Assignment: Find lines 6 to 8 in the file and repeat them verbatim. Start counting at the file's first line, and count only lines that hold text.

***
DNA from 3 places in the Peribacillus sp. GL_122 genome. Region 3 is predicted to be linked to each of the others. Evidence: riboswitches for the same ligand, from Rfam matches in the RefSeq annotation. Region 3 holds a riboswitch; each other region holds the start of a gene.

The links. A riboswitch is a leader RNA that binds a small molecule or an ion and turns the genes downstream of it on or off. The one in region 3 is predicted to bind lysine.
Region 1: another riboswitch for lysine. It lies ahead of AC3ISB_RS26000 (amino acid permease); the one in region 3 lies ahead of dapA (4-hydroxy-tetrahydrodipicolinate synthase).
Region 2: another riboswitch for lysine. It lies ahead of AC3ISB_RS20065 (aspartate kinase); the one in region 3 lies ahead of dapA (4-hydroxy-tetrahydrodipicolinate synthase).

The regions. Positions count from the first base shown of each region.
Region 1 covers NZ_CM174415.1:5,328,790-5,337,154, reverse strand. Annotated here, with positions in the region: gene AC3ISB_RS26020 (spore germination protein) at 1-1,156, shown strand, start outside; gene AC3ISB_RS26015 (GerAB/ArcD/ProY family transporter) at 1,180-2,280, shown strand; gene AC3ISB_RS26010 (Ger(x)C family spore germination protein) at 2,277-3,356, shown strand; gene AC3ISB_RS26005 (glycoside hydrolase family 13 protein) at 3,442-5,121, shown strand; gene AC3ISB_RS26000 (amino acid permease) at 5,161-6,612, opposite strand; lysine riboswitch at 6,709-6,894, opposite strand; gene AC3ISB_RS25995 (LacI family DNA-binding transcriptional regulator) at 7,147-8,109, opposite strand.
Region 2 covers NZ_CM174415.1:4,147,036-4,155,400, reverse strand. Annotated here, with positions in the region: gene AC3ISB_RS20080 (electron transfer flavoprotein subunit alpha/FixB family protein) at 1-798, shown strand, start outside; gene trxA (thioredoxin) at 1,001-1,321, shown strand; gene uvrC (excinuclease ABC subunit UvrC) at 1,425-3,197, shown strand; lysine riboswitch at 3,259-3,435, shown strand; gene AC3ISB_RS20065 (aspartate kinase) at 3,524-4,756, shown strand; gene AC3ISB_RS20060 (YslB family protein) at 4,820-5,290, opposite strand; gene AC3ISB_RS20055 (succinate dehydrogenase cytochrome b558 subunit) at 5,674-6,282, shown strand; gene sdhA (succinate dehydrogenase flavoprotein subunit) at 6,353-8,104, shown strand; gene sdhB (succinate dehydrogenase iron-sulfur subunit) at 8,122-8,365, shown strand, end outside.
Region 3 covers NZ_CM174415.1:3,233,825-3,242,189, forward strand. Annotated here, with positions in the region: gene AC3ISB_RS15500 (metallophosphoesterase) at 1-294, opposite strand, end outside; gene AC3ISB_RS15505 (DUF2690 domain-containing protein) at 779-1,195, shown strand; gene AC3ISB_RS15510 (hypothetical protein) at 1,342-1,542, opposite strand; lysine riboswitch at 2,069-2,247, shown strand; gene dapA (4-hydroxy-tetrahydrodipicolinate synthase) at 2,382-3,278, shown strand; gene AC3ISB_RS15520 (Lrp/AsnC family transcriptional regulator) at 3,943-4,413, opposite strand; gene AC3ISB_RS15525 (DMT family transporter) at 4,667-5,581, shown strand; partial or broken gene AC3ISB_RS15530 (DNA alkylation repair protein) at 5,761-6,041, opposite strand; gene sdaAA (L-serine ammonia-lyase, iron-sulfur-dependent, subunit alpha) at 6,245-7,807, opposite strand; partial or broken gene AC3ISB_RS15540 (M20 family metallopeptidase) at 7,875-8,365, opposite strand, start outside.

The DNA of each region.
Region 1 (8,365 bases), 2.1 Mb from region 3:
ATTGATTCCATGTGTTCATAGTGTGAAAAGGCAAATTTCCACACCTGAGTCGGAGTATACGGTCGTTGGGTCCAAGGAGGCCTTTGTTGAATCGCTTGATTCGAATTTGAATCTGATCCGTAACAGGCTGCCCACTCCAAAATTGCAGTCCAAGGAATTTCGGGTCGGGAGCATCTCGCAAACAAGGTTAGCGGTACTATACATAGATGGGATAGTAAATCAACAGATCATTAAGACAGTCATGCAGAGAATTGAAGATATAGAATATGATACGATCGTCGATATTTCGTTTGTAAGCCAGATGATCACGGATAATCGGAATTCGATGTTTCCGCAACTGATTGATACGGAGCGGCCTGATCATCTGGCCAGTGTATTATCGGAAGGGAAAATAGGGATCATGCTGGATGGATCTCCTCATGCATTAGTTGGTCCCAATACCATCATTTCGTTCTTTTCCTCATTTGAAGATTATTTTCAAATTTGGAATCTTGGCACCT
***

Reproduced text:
Region 1 covers NZ_CM174415.1:5,328,790-5,337,154, reverse strand. Annotated here, with positions in the region: gene AC3ISB_RS26020 (spore germination protein) at 1-1,156, shown strand, start outside; gene AC3ISB_RS26015 (GerAB/ArcD/ProY family transporter) at 1,180-2,280, shown strand; gene AC3ISB_RS26010 (Ger(x)C family spore germination protein) at 2,277-3,356, shown strand; gene AC3ISB_RS26005 (glycoside hydrolase family 13 protein) at 3,442-5,121, shown strand; gene AC3ISB_RS26000 (amino acid permease) at 5,161-6,612, opposite strand; lysine riboswitch at 6,709-6,894, opposite strand; gene AC3ISB_RS25995 (LacI family DNA-binding transcriptional regulator) at 7,147-8,109, opposite strand.
Region 2 covers NZ_CM174415.1:4,147,036-4,155,400, reverse strand. Annotated here, with positions in the region: gene AC3ISB_RS20080 (electron transfer flavoprotein subunit alpha/FixB family protein) at 1-798, shown strand, start outside; gene trxA (thioredoxin) at 1,001-1,321, shown strand; gene uvrC (excinuclease ABC subunit UvrC) at 1,425-3,197, shown strand; lysine riboswitch at 3,259-3,435, shown strand; gene AC3ISB_RS20065 (aspartate kinase) at 3,524-4,756, shown strand; gene AC3ISB_RS20060 (YslB family protein) at 4,820-5,290, opposite strand; gene AC3ISB_RS20055 (succinate dehydrogenase cytochrome b558 subunit) at 5,674-6,282, shown strand; gene sdhA (succinate dehydrogenase flavoprotein subunit) at 6,353-8,104, shown strand; gene sdhB (succinate dehydrogenase iron-sulfur subunit) at 8,122-8,365, shown strand, end outside.
Region 3 covers NZ_CM174415.1:3,233,825-3,242,189, forward strand. Annotated here, with positions in the region: gene AC3ISB_RS15500 (metallophosphoesterase) at 1-294, opposite strand, end outside; gene AC3ISB_RS15505 (DUF2690 domain-containing protein) at 779-1,195, shown strand; gene AC3ISB_RS15510 (hypothetical protein) at 1,342-1,542, opposite strand; lysine riboswitch at 2,069-2,247, shown strand; gene dapA (4-hydroxy-tetrahydrodipicolinate synthase) at 2,382-3,278, shown strand; gene AC3ISB_RS15520 (Lrp/AsnC family transcriptional regulator) at 3,943-4,413, opposite strand; gene AC3ISB_RS15525 (DMT family transporter) at 4,667-5,581, shown strand; partial or broken gene AC3ISB_RS15530 (DNA alkylation repair protein) at 5,761-6,041, opposite strand; gene sdaAA (L-serine ammonia-lyase, iron-sulfur-dependent, subunit alpha) at 6,245-7,807, opposite strand; partial or broken gene AC3ISB_RS15540 (M20 family metallopeptidase) at 7,875-8,365, opposite strand, start outside.